Recognising the danger, the Scottish government made available huge sums of emergency funding, allowing outreach groups and local authorities to act fast and avert disaster. The response has been remarkable, says Bennett, highlighting “the strength in partnership” when charitable initiatives pull together.
Social Bite, an Edinburgh-based social enterprise, is at the forefront of the community response. As containment measures came into effect, the group was forced to close its five cafes – which feed and employ the city’s homeless – but bosses knew the organisation had to adapt.
“We felt like, if we just batten down the hatches and try to just survive economically we would be letting people down and potentially there would be a really severe food poverty situation,” said co-founder Josh Littlejohn.
Within days of the lockdown being announced, Social Bite had repurposed itself as a food delivery service, supplying sustenance to homeless people in hotels around Scotland. Some 4,500 food packs – which include snacks and a freshly made sandwich – are now leaving the kitchen every day, filling the void of soup kitchen-style operations which have had to close.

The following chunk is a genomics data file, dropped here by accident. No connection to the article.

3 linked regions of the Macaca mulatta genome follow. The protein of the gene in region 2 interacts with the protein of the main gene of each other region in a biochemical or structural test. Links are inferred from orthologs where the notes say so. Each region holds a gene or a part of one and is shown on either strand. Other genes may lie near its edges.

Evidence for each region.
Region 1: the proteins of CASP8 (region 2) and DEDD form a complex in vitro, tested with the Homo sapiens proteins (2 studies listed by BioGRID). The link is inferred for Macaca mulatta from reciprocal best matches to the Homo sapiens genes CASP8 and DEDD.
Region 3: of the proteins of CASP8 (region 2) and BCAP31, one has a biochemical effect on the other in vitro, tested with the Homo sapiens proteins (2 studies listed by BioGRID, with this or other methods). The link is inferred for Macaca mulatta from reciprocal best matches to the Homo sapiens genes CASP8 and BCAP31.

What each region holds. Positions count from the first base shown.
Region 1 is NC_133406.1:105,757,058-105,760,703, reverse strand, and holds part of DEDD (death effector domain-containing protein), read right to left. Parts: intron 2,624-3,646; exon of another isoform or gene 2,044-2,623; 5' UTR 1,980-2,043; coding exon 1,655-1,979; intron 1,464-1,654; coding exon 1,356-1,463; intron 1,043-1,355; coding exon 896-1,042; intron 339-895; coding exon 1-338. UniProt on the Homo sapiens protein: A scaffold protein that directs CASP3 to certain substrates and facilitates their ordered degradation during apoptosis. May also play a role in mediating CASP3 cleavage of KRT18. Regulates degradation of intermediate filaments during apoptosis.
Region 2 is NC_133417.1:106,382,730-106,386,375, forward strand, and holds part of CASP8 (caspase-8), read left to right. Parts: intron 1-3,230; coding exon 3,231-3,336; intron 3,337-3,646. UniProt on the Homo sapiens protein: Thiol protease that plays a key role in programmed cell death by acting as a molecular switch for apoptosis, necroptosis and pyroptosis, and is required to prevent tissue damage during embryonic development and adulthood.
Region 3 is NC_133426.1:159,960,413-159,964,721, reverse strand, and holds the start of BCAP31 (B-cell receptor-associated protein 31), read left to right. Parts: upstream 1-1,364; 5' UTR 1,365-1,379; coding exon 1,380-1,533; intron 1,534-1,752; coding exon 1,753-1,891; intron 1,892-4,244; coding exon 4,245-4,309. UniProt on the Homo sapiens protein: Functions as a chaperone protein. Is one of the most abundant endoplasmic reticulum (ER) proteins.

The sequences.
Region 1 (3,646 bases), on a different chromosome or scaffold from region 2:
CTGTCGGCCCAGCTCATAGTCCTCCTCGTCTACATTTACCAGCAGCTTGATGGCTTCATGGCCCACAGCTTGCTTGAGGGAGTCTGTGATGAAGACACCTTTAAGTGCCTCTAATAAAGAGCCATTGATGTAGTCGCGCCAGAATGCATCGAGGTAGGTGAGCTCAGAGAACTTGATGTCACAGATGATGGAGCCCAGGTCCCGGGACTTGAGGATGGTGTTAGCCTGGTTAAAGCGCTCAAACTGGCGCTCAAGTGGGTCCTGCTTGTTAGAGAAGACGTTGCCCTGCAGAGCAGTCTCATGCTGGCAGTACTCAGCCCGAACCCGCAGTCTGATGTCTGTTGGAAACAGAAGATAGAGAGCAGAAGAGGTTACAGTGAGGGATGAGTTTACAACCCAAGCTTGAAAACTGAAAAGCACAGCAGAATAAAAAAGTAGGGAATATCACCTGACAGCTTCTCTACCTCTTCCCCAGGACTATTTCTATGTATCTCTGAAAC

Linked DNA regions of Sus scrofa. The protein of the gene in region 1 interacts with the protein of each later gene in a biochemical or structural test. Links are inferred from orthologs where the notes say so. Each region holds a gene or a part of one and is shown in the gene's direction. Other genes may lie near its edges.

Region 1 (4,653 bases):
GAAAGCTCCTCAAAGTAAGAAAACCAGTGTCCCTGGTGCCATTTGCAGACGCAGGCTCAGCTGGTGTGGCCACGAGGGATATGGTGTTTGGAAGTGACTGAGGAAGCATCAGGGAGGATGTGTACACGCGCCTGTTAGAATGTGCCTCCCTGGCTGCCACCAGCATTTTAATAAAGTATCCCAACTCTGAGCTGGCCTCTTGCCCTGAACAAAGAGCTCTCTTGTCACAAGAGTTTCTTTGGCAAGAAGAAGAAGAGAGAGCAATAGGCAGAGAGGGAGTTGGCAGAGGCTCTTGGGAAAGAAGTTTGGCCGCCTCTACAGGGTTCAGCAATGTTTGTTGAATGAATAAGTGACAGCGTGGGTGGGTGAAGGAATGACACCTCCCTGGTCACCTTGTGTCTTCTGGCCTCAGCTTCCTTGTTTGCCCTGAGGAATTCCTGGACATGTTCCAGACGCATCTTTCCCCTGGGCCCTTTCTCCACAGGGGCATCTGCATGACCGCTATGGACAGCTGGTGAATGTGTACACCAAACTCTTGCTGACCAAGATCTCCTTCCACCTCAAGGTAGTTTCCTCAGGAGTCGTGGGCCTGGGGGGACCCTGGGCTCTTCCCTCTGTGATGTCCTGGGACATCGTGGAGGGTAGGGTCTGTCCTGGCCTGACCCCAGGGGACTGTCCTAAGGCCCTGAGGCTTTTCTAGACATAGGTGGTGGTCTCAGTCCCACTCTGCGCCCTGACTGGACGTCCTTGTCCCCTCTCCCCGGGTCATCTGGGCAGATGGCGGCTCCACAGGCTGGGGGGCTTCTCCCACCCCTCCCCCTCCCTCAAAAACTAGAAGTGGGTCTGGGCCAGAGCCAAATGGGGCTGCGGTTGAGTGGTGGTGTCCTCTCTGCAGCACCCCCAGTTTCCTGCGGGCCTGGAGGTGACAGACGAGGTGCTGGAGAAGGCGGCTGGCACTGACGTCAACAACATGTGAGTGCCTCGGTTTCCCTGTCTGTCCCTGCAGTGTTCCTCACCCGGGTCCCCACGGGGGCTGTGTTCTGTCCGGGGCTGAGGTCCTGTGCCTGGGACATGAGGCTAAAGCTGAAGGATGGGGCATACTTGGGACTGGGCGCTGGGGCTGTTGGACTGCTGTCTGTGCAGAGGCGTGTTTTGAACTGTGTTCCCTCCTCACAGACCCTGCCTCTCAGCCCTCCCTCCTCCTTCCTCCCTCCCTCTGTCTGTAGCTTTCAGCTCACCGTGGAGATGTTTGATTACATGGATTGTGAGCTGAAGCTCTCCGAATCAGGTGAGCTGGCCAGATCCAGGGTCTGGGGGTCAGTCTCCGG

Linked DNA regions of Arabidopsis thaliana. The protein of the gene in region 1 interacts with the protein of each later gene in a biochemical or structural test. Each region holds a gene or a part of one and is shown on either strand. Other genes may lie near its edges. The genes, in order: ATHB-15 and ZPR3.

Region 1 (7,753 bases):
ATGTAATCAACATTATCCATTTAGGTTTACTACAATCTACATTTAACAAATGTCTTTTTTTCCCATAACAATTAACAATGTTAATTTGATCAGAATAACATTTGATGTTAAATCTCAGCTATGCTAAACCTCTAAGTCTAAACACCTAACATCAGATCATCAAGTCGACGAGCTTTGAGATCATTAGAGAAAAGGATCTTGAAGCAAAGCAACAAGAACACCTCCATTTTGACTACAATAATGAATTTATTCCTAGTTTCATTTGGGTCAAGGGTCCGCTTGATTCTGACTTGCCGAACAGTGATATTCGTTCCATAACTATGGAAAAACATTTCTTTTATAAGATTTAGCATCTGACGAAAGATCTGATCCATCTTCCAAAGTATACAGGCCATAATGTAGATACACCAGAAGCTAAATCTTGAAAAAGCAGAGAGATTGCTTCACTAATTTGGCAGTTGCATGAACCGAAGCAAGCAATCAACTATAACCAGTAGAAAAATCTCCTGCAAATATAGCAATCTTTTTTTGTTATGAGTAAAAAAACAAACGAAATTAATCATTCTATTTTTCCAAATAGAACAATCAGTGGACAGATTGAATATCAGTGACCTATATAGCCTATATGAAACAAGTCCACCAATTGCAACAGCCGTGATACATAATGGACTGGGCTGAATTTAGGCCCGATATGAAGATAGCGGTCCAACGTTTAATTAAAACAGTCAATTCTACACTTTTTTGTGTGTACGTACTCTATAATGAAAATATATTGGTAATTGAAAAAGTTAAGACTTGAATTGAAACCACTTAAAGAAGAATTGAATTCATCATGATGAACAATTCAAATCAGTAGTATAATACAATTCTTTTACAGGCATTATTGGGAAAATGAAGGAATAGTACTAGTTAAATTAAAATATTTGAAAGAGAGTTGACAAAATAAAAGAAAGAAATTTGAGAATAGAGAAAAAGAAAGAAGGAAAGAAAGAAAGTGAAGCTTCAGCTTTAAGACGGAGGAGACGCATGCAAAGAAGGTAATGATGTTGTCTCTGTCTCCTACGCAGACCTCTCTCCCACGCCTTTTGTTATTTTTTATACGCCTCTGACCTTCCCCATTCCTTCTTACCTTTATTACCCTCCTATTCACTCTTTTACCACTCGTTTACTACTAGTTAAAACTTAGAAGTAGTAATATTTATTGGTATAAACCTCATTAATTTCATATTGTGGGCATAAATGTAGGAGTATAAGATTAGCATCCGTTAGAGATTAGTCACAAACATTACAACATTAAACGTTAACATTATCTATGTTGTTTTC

Scotland’s official response has also been praised. New emergency legislation has been pushed through, making it harder for people to become homeless during the pandemic. The notice period for evictions has been extended to six months, with new provisions to ensure that repossession hearings take into account the added pressures of coronavirus. Restrictions on the support available to people with no recourse to public funds have also been lifted.
Ensuring that people have safe and secure accommodation is only half the battle, however. Once housed, access to social services and health care is vital. Under the rigours of lockdown, there were fears that support schemes – particularly those related to substance addiction – might crumble.
Drug abuse is a chronic problem among Scotland’s homeless population. The nation’s rough-sleeper death rate is double that of England, with almost 200 fatalities in 2018 – over half of which were drugs-related.
And so, it was with great apprehension that officials started issuing week-long supplies of methadone – which can be fatal in the event of an overdose – to reduce the need for daily pharmacy trips, which posed a high risk of virus transmission.
“I was very concerned about [extended prescriptions] causing an increase risk of drug deaths,” said Professor Catriona Matheson, who heads up Scotland’s Drug Deaths Taskforce. “But at the moment… there’s no evidence of there being an increase in drug deaths in people in treatment.”